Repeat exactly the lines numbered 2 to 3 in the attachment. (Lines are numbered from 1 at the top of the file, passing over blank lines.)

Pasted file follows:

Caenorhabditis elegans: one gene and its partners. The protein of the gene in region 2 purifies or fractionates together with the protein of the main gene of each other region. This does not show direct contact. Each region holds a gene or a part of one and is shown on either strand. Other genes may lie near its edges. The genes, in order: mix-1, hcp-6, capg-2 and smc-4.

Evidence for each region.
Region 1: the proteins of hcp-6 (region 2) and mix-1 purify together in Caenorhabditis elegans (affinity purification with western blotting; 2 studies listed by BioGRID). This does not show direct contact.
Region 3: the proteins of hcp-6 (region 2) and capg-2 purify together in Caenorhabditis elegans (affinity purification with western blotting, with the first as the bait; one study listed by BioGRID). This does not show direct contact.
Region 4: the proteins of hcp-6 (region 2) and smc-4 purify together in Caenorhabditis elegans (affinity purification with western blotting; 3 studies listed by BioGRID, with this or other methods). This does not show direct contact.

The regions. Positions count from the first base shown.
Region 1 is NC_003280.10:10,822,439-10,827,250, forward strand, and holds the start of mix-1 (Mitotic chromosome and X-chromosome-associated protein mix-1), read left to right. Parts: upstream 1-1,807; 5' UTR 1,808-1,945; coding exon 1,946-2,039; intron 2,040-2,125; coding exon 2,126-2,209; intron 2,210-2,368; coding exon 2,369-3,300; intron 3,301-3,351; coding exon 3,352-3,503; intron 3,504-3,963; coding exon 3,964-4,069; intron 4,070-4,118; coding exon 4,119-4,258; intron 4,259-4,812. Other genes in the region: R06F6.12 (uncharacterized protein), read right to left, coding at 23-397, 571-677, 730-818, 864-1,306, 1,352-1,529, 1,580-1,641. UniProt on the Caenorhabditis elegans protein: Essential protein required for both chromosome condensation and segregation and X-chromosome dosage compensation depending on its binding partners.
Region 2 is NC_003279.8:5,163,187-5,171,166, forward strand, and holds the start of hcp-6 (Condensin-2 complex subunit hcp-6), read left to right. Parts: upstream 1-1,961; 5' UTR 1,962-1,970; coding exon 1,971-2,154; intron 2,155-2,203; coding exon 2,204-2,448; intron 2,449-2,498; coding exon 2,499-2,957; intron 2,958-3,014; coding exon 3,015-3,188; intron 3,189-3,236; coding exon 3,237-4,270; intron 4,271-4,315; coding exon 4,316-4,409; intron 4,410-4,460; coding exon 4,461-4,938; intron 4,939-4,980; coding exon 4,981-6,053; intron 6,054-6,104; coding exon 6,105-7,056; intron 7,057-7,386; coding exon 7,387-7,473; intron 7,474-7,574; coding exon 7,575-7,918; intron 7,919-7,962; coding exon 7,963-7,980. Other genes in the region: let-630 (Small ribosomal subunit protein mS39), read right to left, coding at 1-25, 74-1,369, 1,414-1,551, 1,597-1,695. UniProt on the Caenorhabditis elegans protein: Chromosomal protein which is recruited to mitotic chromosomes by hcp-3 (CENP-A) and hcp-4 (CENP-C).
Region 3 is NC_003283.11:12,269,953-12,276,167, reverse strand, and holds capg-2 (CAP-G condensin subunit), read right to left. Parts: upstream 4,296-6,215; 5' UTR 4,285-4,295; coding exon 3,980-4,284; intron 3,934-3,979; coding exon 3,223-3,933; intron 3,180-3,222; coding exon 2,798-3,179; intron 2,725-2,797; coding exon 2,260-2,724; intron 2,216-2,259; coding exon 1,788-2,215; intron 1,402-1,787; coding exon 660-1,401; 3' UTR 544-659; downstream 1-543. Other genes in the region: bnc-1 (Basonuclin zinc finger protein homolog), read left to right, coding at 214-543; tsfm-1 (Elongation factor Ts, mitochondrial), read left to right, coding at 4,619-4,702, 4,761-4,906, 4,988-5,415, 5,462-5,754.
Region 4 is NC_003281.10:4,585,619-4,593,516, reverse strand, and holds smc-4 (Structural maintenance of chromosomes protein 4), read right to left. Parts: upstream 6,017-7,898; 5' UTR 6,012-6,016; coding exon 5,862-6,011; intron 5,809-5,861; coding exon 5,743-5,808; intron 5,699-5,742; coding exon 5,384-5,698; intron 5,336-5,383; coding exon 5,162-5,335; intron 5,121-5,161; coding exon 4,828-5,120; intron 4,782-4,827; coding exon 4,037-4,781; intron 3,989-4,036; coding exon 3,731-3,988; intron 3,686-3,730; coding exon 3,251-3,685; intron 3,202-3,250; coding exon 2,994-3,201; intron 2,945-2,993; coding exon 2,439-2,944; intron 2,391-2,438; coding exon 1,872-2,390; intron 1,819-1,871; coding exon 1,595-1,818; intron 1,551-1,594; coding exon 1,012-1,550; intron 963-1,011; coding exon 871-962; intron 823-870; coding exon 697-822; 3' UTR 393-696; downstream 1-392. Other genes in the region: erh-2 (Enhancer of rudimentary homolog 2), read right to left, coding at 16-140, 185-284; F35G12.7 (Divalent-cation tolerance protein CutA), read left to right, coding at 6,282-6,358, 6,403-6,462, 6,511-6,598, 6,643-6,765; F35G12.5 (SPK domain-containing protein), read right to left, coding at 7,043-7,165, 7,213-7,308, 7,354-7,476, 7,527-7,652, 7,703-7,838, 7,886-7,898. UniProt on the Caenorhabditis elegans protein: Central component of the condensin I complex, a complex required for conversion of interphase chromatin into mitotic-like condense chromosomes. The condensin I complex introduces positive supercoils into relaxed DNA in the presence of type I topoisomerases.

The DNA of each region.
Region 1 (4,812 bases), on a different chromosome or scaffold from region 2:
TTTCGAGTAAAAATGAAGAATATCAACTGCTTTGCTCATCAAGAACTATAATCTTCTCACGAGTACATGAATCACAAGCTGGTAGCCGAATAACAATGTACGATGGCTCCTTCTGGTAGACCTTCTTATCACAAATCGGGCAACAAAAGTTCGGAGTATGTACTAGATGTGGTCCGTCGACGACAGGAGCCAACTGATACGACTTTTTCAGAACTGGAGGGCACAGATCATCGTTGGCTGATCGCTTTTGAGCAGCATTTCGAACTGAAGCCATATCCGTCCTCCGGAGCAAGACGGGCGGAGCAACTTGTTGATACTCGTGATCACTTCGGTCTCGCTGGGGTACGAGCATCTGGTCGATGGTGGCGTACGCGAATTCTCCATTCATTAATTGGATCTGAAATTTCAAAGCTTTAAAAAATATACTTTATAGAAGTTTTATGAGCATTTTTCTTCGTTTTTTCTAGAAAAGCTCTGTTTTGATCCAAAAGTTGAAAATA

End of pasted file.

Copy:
Evidence for each region.
Region 1: the proteins of hcp-6 (region 2) and mix-1 purify together in Caenorhabditis elegans (affinity purification with western blotting; 2 studies listed by BioGRID). This does not show direct contact.